z.update(y)    # modifies z with y's keys and values & returns None
    return z

if __name__ == '__main__':

    parser = argparse.ArgumentParser()

    # Sagemaker specific arguments. Defaults are set in the environment variables.
    parser.add_argument('--output-data-dir', type=str, default=os.environ['SM_OUTPUT_DATA_DIR'])
    parser.add_argument('--model-dir', type=str, default=os.environ['SM_MODEL_DIR'])
    parser.add_argument('--train', type=str, default=os.environ['SM_CHANNEL_TRAIN'])

    args = parser.parse_args()

    # Take the set of files and read them all into a single pandas dataframe
    input_files = [ os.path.join(args.train, file) for file in os.listdir(args.train) ]
    if len(input_files) == 0:
        raise ValueError(('There are no files in {}.\n' +
                          'This usually indicates that the channel ({}) was incorrectly specified,\n' +
                          'the data specification in S3 was incorrectly specified or the role specified\n' +
                          'does not have permission to access the data.').format(args.train, "train"))

    raw_data = [ pd.read_csv(
        names=feature_columns_names + [label_column],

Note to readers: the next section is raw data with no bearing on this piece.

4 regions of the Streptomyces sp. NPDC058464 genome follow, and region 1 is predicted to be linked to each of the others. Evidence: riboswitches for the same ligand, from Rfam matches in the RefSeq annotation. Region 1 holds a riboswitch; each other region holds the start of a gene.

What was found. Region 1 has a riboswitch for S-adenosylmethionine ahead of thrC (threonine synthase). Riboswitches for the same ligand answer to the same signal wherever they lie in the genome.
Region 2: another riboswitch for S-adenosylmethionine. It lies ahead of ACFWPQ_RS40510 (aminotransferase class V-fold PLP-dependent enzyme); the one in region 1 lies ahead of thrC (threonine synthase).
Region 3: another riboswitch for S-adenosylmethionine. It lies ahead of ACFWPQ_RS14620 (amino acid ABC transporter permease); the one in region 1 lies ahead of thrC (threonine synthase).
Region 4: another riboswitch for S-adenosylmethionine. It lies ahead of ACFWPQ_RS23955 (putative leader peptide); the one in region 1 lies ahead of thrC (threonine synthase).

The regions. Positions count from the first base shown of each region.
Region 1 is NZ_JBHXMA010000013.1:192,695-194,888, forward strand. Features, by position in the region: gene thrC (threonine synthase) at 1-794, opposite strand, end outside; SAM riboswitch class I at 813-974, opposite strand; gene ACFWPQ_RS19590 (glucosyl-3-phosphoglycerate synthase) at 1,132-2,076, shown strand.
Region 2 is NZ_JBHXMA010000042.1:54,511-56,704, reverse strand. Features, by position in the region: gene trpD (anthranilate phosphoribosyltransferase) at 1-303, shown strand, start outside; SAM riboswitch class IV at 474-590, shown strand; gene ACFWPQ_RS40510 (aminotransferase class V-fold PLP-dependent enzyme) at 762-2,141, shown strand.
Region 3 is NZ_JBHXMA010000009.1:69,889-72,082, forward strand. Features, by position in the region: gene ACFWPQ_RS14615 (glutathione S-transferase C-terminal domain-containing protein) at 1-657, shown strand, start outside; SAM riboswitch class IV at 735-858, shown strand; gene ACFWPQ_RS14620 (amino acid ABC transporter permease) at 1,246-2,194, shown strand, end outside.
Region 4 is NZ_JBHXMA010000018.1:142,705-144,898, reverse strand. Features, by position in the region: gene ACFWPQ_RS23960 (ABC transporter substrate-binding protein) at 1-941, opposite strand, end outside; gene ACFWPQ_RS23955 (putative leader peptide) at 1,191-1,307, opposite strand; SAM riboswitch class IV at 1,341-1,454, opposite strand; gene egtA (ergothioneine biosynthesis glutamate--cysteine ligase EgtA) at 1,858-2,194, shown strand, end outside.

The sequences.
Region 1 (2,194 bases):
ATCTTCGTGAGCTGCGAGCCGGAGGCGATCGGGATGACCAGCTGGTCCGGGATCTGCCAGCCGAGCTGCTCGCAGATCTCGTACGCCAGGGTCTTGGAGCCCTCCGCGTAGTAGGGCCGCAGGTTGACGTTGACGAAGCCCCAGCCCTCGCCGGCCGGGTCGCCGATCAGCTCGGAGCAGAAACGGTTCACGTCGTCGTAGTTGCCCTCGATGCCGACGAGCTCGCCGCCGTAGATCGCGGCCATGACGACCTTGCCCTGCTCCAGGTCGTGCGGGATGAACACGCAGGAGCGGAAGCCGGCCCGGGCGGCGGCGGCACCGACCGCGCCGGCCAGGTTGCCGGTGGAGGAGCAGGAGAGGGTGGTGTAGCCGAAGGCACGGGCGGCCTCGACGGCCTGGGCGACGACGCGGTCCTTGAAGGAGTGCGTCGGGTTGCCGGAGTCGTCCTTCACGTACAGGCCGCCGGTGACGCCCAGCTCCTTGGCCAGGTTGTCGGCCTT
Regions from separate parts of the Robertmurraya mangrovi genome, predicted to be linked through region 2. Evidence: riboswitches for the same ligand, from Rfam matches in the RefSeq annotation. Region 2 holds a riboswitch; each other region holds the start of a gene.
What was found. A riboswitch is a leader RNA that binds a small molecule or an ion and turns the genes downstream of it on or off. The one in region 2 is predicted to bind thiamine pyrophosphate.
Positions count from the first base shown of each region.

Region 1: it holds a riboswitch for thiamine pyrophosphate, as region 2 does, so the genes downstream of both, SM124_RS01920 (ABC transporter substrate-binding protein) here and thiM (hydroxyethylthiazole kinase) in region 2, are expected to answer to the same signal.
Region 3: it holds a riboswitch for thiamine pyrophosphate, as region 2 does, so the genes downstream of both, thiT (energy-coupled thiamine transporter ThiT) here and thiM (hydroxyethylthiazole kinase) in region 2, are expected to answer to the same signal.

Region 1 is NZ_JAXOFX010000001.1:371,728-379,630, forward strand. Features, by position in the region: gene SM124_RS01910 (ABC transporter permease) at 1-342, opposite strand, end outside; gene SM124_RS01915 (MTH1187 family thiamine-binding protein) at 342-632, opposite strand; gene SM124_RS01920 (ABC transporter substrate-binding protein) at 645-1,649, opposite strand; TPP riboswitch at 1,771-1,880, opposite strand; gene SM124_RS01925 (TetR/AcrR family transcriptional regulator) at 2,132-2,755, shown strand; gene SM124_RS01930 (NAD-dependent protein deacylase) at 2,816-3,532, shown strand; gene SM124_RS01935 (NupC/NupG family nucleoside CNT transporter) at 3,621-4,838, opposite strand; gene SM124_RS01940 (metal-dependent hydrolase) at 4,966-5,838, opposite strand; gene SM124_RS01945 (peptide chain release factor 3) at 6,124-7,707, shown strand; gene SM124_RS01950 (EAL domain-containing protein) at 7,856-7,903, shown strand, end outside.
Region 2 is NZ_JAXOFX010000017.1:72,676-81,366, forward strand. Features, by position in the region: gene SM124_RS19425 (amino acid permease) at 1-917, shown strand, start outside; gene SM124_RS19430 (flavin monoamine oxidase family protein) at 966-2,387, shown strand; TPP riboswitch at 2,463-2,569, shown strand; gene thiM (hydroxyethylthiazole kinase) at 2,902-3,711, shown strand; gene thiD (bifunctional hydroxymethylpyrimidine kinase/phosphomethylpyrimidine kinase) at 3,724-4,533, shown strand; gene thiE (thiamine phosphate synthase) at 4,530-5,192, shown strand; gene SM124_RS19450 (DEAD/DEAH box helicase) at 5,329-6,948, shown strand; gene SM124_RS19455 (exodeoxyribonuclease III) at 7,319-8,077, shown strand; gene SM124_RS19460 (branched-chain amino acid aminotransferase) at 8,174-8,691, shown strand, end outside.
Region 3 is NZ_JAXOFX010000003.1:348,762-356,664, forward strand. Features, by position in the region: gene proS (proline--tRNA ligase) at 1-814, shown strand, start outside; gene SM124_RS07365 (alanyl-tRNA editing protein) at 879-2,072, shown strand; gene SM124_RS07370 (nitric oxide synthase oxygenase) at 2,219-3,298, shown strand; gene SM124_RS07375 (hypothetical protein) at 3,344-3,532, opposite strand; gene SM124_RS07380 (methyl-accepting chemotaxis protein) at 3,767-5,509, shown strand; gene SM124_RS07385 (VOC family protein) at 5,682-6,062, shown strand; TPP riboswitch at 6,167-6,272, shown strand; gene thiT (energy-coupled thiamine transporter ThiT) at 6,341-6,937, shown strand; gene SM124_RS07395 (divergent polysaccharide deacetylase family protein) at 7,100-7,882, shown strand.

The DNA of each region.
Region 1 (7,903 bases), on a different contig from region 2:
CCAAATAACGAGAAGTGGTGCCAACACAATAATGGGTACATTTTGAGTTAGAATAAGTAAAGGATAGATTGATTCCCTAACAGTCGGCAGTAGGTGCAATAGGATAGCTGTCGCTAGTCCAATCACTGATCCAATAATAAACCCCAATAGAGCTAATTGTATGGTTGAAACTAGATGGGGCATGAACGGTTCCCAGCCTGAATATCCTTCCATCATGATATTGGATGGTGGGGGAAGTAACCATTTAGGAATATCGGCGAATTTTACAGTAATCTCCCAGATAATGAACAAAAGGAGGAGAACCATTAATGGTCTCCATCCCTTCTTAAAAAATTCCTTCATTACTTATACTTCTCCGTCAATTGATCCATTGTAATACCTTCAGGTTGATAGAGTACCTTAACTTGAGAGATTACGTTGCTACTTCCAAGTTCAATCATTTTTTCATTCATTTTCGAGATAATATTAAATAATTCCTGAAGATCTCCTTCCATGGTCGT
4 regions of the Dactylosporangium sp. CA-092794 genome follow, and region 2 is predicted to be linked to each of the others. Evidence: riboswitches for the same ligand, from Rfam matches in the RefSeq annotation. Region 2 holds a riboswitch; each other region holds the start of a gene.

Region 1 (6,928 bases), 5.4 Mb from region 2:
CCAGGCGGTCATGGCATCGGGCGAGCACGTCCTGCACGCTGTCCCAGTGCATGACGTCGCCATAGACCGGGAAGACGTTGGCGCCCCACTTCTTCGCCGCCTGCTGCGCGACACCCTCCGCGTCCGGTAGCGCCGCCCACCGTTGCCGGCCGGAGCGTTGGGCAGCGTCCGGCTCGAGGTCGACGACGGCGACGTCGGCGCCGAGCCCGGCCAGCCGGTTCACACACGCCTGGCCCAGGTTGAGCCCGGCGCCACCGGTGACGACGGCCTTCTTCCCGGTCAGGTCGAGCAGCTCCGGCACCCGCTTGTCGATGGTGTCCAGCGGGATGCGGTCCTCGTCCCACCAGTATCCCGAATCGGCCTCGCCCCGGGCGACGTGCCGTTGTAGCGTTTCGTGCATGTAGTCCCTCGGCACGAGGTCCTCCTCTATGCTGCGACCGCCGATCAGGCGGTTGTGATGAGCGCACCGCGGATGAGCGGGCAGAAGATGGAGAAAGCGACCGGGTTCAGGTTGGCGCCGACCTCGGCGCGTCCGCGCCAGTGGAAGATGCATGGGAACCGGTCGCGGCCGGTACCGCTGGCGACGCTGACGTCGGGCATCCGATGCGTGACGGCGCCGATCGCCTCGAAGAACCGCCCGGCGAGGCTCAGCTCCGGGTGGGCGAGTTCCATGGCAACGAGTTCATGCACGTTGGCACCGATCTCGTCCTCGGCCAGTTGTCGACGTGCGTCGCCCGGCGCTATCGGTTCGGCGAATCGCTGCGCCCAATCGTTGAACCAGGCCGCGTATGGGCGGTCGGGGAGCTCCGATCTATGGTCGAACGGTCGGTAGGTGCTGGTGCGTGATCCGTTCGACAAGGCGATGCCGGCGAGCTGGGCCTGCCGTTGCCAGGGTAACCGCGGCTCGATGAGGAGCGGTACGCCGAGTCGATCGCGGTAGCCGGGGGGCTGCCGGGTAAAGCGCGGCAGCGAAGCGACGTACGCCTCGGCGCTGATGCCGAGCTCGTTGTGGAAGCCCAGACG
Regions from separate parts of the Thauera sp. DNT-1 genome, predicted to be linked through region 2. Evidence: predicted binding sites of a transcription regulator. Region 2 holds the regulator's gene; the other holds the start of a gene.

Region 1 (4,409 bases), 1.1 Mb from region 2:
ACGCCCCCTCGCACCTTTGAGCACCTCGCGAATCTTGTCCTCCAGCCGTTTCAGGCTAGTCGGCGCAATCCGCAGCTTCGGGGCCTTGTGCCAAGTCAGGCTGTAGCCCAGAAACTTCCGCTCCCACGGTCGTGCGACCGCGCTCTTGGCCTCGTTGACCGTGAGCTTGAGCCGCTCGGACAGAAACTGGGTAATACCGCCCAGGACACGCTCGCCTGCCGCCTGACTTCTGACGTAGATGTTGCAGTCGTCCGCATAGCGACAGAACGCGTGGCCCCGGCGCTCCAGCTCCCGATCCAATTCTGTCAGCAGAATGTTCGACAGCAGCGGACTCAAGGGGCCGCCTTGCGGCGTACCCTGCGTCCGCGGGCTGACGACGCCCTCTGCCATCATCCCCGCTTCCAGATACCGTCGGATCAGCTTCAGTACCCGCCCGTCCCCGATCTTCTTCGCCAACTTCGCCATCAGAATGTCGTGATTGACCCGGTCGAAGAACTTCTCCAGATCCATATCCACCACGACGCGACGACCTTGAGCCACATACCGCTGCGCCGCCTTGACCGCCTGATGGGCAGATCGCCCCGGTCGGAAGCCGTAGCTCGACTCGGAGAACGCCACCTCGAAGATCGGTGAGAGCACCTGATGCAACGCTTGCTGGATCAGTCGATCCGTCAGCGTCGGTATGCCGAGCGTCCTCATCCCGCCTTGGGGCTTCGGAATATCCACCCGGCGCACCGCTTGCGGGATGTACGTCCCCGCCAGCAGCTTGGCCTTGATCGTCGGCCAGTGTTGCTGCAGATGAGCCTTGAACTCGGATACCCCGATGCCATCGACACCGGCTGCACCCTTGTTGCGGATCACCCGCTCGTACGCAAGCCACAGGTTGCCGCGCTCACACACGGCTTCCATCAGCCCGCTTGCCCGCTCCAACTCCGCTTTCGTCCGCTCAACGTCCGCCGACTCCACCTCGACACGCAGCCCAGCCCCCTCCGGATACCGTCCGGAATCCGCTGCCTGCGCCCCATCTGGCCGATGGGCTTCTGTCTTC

dtype=merge_two_dicts(feature_columns_dtype, label_column_dtype)) for file in input_files ]
    concat_data = pd.concat(raw_data)

    # We will train our classifier with the following features:
    # Numeric Features:
    # - length:  Longest shell measurement
    # - diameter: Diameter perpendicular to length
    # - height:  Height with meat in shell
    # - whole_weight: Weight of whole abalone
    # - shucked_weight: Weight of meat
    # - viscera_weight: Gut weight (after bleeding)
    # - shell_weight: Weight after being dried
    # Categorical Features:
    # - sex: categories encoded as strings {'M', 'F', 'I'} where 'I' is Infant
    numeric_features = list(feature_columns_names)
    numeric_transformer = Pipeline(steps=[
        ('imputer', SimpleImputer(strategy='median')),
        ('scaler', StandardScaler())])

    categorical_features = ['sex']
    categorical_transformer = Pipeline(steps=[
        ('imputer', SimpleImputer(strategy='constant', fill_value='missing')),
        ('onehot', OneHotEncoder(handle_unknown='ignore'))])

    preprocessor = ColumnTransformer(